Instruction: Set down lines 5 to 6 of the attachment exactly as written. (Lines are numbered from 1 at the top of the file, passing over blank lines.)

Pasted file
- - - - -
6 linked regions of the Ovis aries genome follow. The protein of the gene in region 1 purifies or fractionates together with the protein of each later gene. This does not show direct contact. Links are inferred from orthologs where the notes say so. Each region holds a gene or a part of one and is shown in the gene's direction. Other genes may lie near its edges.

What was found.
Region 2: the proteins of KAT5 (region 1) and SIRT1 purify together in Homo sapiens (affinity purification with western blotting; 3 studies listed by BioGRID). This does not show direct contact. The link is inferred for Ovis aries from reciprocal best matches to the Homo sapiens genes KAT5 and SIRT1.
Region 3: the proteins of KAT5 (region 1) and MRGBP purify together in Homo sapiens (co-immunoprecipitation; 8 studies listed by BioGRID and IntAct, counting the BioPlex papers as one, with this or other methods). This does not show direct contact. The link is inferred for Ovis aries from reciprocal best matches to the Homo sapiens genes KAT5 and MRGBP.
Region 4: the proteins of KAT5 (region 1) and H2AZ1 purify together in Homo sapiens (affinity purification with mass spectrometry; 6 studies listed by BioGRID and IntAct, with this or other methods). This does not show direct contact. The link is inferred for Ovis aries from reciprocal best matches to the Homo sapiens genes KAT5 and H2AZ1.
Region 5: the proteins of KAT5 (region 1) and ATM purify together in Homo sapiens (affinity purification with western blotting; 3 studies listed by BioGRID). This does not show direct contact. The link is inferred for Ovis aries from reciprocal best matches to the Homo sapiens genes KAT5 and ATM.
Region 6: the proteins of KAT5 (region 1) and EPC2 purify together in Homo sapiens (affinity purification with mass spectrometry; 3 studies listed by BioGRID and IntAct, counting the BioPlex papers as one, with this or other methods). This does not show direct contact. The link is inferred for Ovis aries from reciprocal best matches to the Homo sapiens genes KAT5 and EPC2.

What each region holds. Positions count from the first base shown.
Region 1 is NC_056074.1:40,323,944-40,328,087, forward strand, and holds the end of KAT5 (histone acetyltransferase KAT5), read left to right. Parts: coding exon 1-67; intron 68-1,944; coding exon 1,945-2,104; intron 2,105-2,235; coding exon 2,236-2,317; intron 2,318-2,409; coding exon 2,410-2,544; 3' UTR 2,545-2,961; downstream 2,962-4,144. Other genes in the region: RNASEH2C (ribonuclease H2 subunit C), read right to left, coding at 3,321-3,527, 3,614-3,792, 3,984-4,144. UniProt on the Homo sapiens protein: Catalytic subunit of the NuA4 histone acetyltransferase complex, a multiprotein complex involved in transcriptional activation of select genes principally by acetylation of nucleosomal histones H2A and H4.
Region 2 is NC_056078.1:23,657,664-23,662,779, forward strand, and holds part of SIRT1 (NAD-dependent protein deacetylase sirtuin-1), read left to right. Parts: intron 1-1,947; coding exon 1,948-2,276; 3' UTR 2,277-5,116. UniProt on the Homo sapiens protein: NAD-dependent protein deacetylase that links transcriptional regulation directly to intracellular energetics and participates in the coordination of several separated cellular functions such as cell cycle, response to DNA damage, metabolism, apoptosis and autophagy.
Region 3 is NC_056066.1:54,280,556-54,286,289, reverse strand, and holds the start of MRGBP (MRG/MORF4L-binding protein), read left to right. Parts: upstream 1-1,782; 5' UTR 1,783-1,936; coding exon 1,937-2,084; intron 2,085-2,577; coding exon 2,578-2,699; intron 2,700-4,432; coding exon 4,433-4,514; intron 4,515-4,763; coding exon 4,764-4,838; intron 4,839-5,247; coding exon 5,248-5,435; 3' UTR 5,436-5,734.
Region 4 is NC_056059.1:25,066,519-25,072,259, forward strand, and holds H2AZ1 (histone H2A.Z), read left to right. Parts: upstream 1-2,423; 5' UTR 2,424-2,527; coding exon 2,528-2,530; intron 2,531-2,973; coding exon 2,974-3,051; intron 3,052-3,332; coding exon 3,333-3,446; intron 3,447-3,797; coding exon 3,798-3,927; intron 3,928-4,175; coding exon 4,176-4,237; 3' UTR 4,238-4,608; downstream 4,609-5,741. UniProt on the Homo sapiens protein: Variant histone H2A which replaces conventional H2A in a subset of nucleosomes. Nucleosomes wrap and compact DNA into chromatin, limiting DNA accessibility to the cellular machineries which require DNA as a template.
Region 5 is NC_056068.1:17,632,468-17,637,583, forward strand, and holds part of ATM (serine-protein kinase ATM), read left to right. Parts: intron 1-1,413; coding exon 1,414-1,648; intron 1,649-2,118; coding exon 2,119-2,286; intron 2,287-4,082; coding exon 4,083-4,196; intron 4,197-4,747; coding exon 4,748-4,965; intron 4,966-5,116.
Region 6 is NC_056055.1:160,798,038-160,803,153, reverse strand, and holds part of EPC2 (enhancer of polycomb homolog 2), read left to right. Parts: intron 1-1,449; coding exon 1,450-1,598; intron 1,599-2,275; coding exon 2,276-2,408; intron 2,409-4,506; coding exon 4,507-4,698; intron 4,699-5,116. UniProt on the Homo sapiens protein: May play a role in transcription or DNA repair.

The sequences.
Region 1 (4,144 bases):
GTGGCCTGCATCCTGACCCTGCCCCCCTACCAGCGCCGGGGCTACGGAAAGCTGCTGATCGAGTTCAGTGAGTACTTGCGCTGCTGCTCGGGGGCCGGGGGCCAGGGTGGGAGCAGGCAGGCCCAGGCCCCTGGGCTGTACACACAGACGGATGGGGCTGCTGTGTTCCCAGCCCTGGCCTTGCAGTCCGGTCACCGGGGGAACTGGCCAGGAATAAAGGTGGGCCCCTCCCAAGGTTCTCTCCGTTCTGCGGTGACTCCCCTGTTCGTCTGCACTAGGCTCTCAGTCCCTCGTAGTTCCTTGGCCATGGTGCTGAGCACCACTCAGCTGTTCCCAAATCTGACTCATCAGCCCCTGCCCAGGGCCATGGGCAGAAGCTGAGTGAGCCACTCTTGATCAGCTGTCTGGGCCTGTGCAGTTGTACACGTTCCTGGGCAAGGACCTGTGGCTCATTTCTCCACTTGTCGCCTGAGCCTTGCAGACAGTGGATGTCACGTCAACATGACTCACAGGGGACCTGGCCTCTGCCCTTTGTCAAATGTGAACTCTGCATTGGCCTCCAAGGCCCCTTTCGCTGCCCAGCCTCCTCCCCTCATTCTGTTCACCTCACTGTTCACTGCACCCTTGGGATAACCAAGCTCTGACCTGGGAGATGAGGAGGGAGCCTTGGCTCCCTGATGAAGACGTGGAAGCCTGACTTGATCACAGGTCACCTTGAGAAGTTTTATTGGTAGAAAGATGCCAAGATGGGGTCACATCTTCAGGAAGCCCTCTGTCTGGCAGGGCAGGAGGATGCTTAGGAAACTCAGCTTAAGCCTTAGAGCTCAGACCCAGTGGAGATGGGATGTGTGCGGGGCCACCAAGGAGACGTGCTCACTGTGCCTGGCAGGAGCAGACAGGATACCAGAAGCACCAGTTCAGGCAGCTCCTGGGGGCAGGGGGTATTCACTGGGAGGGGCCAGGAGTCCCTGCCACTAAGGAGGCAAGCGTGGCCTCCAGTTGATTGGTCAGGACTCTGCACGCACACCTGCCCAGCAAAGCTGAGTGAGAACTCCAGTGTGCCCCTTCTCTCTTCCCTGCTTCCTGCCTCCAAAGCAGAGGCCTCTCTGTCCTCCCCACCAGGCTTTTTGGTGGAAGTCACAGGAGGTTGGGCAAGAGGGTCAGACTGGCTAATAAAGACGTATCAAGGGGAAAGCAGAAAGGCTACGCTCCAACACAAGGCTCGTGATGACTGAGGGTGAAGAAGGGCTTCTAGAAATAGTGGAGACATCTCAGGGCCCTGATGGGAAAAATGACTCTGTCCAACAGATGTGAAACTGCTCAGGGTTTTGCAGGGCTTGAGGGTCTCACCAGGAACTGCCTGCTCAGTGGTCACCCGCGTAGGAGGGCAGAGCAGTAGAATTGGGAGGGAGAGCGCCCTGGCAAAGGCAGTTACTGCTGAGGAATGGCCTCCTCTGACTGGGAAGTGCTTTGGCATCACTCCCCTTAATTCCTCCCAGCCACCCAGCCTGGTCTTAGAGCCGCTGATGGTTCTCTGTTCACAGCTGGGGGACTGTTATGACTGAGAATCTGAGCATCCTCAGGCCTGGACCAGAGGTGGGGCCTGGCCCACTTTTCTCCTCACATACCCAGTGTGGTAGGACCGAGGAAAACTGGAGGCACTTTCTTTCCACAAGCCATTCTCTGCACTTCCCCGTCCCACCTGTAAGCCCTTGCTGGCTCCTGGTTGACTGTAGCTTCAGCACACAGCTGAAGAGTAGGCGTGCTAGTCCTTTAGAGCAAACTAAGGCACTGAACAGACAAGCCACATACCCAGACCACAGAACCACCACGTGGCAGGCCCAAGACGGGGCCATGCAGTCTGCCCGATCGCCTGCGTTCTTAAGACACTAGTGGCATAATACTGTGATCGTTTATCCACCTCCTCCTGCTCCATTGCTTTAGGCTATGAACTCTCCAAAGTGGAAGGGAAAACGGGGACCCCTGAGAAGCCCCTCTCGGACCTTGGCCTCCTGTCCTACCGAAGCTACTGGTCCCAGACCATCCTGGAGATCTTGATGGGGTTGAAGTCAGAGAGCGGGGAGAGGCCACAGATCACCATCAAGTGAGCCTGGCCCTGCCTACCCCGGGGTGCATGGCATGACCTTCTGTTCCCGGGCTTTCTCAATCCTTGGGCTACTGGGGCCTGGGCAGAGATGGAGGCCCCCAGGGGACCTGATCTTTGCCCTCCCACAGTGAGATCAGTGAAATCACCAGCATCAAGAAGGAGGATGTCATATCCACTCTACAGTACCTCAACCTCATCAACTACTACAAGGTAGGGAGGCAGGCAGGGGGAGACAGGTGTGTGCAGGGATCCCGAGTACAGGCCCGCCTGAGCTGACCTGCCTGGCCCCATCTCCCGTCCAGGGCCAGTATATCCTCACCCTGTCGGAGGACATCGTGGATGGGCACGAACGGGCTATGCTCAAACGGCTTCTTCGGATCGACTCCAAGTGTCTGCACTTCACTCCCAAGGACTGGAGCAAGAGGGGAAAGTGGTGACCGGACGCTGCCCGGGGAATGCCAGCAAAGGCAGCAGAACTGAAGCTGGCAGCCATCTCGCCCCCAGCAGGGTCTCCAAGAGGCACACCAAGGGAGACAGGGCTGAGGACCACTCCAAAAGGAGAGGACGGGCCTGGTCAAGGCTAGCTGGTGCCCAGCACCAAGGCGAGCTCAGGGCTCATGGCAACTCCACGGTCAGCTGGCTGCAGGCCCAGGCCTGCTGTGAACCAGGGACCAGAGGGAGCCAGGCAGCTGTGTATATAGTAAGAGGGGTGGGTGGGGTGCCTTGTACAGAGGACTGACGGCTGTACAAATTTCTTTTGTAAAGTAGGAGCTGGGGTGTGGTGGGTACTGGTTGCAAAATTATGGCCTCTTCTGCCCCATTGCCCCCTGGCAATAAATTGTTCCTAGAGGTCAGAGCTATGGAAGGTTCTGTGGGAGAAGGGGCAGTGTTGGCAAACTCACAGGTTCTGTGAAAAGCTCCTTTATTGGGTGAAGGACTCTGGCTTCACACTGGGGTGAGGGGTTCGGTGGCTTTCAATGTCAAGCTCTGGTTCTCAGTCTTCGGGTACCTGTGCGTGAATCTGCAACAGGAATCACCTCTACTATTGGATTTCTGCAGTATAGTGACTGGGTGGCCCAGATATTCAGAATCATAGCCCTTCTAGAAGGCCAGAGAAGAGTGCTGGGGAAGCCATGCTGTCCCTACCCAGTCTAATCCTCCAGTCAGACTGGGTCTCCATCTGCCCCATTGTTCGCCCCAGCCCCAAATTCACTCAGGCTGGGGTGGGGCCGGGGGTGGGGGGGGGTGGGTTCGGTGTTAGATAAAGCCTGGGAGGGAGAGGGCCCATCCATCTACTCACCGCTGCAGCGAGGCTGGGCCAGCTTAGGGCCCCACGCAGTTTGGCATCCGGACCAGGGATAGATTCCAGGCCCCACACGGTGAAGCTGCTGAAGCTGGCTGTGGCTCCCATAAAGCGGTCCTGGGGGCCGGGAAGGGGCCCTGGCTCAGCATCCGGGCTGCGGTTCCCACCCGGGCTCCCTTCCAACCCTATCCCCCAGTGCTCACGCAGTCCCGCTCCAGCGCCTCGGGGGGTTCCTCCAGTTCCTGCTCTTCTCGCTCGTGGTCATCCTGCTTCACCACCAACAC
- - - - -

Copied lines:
Region 4: the proteins of KAT5 (region 1) and H2AZ1 purify together in Homo sapiens (affinity purification with mass spectrometry; 6 studies listed by BioGRID and IntAct, with this or other methods). This does not show direct contact. The link is inferred for Ovis aries from reciprocal best matches to the Homo sapiens genes KAT5 and H2AZ1.
Region 5: the proteins of KAT5 (region 1) and ATM purify together in Homo sapiens (affinity purification with western blotting; 3 studies listed by BioGRID). This does not show direct contact. The link is inferred for Ovis aries from reciprocal best matches to the Homo sapiens genes KAT5 and ATM.